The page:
What Are Builder Incentives?
What Are Builder Incentives?
One of the first things home shoppers learn is that the price they see on real estate listings is nearly always negotiable. And that same flexibility exists when buying a newly built home, too, in the form of builder incentives.
Builder incentives are promotions offered by developers that, much like a coupon, cut the cost of purchasing property in that community. Incentives are increasingly common today to entice cash-strapped buyers to make an offer, yet these discounts aren’t always as simple as a straight price cut.
Here’s a guide to help homebuyers understand the various types of incentives, when and why they’re offered, and how to make the most of these deals today.
What are builder incentives, and when are they offered?
Many builder incentives are widely advertised on splashy billboards and online to capture the attention of buyers and reel them in. Examples might range from “For a limited time, get $5,000 in designer upgrades!” to “Purchase before X date, and we’ll pay all of your closing costs.”
“You will find these incentives explained on websites, social media, signs, and other places a builder might advertise to the public,” explains Kimberly Mackey, founder of New Homes Solutions and a sales and marketing management consultant specializing in residential homebuilding.
Homebuilders may offer incentives at any stage of the project’s development. Many happen at the initial launch to help generate buzz for a new community and get the first few residents on board. Incentives are also commonly offered near the end of a project when there are only a few homes left to sell, since builders might be eager to close the books.
Overall economic conditions that might slow home sales (such as high interest rates or a recession) might also spur builders to work harder to get buyers through their door. The type of incentive will vary based on what builders think will strike a chord with the target homebuyer at that time.
“For example, if the economy is struggling, lower interest rates and cash at close may help buyers qualify that would otherwise be unable to afford a particular community,” says Bob Seeman, vice president of sales, new homes at Realtor.com®. “If it’s a high-end community, then property upgrades are more likely to be a successful incentive.”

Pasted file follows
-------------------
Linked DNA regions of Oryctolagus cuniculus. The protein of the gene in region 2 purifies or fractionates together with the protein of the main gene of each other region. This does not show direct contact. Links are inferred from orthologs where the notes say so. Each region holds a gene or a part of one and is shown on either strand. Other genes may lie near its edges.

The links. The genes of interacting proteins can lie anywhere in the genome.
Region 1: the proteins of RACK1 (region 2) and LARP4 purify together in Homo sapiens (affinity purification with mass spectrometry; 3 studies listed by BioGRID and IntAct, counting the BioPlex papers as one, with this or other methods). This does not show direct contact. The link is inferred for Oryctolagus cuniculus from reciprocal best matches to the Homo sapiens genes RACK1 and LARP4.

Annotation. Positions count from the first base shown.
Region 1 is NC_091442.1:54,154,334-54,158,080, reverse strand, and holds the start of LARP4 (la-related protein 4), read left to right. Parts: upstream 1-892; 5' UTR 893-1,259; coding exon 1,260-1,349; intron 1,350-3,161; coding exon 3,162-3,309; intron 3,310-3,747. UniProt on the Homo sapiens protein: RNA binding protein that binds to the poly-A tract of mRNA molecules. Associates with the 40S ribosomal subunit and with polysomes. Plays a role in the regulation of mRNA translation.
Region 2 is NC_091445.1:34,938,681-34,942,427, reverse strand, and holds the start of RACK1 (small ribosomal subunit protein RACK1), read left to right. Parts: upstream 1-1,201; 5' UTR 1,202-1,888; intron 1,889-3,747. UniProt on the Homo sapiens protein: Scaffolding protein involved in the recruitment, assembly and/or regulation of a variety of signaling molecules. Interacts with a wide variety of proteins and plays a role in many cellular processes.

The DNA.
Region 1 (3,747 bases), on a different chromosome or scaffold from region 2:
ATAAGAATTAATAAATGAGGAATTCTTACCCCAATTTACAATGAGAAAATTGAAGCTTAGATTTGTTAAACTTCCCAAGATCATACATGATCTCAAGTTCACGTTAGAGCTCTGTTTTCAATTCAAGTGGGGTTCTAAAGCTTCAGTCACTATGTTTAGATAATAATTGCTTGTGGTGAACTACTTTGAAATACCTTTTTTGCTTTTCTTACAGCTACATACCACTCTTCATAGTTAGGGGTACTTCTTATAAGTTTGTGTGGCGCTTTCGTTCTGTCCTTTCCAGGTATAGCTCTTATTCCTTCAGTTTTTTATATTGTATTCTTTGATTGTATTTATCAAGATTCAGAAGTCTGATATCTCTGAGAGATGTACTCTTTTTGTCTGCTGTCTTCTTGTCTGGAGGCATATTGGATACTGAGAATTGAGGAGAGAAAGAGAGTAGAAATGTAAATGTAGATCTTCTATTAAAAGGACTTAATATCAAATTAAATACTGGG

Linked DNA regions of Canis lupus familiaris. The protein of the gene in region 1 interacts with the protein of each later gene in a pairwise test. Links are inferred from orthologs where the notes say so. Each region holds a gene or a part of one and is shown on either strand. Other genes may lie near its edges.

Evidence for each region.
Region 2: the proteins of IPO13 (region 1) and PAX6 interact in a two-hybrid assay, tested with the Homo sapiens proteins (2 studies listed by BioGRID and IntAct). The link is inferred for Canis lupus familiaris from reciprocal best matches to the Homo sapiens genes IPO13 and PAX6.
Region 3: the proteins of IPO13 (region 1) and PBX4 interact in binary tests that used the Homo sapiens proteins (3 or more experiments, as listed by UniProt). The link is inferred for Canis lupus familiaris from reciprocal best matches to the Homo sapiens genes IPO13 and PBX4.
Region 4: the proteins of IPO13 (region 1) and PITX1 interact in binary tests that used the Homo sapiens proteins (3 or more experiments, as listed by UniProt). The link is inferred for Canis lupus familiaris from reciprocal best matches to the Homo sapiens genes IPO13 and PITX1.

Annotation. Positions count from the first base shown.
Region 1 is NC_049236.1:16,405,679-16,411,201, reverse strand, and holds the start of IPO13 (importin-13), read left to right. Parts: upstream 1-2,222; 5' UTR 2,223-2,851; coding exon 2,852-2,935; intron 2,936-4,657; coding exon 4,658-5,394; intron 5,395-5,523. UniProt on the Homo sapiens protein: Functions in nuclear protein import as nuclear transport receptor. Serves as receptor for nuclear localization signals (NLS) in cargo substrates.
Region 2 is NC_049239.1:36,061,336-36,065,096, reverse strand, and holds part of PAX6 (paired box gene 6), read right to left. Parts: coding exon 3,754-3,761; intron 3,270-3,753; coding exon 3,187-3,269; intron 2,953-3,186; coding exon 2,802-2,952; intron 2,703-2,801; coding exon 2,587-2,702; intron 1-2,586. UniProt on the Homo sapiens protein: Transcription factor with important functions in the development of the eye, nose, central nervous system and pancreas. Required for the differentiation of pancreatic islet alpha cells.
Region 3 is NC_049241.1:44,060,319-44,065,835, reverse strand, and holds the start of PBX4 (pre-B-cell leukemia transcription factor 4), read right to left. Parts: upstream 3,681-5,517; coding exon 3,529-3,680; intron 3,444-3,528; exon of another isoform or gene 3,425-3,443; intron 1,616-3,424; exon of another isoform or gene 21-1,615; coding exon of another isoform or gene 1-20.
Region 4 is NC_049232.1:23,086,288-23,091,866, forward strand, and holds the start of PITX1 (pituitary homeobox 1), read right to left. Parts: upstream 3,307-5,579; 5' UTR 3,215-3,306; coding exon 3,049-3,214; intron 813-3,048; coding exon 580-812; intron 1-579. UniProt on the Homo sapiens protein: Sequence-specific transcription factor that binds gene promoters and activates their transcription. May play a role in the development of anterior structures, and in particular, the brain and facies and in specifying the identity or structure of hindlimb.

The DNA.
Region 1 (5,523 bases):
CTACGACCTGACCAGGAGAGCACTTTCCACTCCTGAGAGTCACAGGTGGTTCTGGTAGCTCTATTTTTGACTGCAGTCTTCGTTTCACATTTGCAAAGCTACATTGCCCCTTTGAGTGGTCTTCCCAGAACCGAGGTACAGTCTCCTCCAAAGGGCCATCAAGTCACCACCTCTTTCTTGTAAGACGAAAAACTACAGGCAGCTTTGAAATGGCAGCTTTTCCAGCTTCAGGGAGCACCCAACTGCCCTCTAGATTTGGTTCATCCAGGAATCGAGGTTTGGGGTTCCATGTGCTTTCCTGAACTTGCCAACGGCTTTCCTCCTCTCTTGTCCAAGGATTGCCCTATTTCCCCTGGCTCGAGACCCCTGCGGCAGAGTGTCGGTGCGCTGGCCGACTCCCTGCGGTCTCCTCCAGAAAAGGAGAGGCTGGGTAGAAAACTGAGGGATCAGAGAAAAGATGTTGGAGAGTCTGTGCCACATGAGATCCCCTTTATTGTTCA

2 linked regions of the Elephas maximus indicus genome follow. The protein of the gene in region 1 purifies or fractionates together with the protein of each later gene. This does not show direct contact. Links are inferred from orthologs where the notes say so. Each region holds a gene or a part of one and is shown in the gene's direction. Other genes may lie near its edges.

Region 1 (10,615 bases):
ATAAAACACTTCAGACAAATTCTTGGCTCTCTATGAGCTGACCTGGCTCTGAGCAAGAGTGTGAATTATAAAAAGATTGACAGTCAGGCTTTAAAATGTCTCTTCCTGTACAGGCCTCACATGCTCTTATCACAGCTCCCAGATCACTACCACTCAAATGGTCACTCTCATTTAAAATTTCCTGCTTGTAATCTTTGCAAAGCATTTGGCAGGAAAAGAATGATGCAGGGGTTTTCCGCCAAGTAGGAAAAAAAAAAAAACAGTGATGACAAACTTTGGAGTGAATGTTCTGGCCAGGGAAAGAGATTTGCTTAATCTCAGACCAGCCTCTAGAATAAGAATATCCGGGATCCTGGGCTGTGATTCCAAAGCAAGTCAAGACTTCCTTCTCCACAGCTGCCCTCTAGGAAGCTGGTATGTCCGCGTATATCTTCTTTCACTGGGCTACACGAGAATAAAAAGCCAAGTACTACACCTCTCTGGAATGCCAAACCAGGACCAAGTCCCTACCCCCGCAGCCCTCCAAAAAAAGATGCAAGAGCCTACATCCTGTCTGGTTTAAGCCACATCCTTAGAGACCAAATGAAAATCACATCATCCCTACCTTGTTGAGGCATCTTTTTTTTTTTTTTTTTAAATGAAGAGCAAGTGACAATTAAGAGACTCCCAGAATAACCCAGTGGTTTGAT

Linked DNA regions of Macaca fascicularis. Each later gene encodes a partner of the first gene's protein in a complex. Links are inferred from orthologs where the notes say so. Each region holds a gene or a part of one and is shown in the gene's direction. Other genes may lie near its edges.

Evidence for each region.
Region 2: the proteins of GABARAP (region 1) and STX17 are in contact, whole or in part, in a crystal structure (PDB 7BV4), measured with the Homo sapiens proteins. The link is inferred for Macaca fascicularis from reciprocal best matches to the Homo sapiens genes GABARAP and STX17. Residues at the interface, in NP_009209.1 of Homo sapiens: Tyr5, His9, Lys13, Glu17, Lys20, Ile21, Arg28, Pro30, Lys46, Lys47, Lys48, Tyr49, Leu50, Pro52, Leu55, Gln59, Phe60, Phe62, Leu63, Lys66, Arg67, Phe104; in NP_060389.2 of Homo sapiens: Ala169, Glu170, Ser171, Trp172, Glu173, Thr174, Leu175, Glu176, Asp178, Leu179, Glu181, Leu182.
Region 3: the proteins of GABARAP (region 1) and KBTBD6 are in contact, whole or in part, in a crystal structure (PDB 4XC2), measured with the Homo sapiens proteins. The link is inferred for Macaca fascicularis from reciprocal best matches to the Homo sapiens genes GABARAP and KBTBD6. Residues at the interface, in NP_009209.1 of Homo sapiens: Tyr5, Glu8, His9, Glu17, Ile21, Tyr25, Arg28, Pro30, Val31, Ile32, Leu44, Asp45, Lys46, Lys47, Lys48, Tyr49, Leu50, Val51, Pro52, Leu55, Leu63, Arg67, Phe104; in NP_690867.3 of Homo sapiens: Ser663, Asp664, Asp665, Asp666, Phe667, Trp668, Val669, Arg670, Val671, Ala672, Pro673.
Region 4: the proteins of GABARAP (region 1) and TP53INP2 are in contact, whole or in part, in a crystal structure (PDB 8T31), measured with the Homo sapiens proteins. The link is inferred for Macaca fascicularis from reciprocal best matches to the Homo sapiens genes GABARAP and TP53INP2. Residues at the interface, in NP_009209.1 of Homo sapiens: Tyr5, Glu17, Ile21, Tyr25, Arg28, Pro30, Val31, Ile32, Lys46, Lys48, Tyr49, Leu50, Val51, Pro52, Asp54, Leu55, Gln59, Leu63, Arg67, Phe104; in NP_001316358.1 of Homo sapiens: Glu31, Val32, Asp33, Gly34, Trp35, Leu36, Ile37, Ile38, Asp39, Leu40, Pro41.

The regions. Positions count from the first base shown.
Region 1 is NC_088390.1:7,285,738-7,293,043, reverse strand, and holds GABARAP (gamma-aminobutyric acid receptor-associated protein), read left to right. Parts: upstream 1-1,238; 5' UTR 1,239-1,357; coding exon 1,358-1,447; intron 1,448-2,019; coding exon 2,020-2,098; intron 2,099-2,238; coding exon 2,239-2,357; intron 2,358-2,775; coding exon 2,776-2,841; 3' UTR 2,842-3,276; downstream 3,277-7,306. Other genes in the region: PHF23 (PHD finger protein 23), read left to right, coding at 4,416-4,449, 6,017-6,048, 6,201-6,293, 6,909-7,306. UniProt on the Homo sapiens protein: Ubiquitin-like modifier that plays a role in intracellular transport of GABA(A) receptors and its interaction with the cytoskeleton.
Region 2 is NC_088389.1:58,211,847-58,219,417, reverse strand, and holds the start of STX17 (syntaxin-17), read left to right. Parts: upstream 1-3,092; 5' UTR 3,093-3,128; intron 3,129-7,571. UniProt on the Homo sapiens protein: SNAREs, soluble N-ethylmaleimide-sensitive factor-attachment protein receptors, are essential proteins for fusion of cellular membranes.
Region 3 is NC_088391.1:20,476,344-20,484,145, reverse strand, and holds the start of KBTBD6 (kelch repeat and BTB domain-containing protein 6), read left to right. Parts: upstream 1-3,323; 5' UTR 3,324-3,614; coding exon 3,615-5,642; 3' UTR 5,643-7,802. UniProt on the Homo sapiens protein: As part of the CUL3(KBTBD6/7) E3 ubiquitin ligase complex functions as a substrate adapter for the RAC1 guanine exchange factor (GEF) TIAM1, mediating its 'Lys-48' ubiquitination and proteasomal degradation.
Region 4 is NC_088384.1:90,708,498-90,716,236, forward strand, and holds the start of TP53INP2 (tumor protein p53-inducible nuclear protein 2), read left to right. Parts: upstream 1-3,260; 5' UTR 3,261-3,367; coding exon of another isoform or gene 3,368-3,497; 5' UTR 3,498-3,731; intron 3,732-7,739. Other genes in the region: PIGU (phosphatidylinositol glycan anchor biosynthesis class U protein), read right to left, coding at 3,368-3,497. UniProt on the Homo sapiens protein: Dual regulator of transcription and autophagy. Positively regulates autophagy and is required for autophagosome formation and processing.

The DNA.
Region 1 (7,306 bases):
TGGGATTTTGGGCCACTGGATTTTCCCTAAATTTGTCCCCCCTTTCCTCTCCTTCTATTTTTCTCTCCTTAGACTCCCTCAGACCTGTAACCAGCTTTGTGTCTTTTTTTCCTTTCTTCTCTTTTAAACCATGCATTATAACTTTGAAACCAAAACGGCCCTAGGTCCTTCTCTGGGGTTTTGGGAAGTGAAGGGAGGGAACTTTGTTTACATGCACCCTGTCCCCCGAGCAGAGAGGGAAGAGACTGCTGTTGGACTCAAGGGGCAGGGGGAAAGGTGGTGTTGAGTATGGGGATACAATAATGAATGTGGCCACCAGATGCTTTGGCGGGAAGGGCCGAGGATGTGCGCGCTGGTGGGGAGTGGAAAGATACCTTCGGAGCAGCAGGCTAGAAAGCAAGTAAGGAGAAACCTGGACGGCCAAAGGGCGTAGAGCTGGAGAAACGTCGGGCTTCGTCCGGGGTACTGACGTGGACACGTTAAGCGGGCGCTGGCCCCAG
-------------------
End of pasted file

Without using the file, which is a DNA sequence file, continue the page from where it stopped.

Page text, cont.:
While many incentives are widely advertised, others are not and are discretionary. The only way buyers will know if this incentive exists is if they or their real estate agent asks for it.
“Occasionally, builders may have some wiggle room to provide to a buyer something like a refrigerator—new construction doesn’t always include one—or blinds, or something along those lines, to incentivize a buyer further to make a move during a specific time frame, like by the end of the month or quarter,” says Mackey. “If the builder has it, the builder’s sales representatives will know how to handle the question and they are generally happy to help the buyer as much as possible.”
How financial incentives with builders work
While builder incentives may be found as price cuts on the actual house, homebuyers may more commonly see offers to help reduce costs on the financing front, with builders offering to buy down the interest rate on the home loan or pay some or all closing costs.
One caveat to keep in mind, though, is that these deals are typically tied to financing through a builder’s preferred lender. Builders often work closely with certain lenders because they want to know that the loan will close without delay once the home is completed.
“It is expensive to carry a finished home, so the builder wants to get it off their books as soon as possible,” says Mackey.
While buyers can always bring in a lender of their own choosing, these borrowers will typically be forfeiting any builder financing incentives and may end up out more money at closing as a result.
“If the builder doesn’t pay this incentive, then the buyer could have to pay all the closing costs, which typically adds around 3% of the purchase price,” says Mackey. However, she also says it’s always smart to shop around and compare offers from several lenders or brokers, just to make sure the builder’s terms are truly the best deal you can get.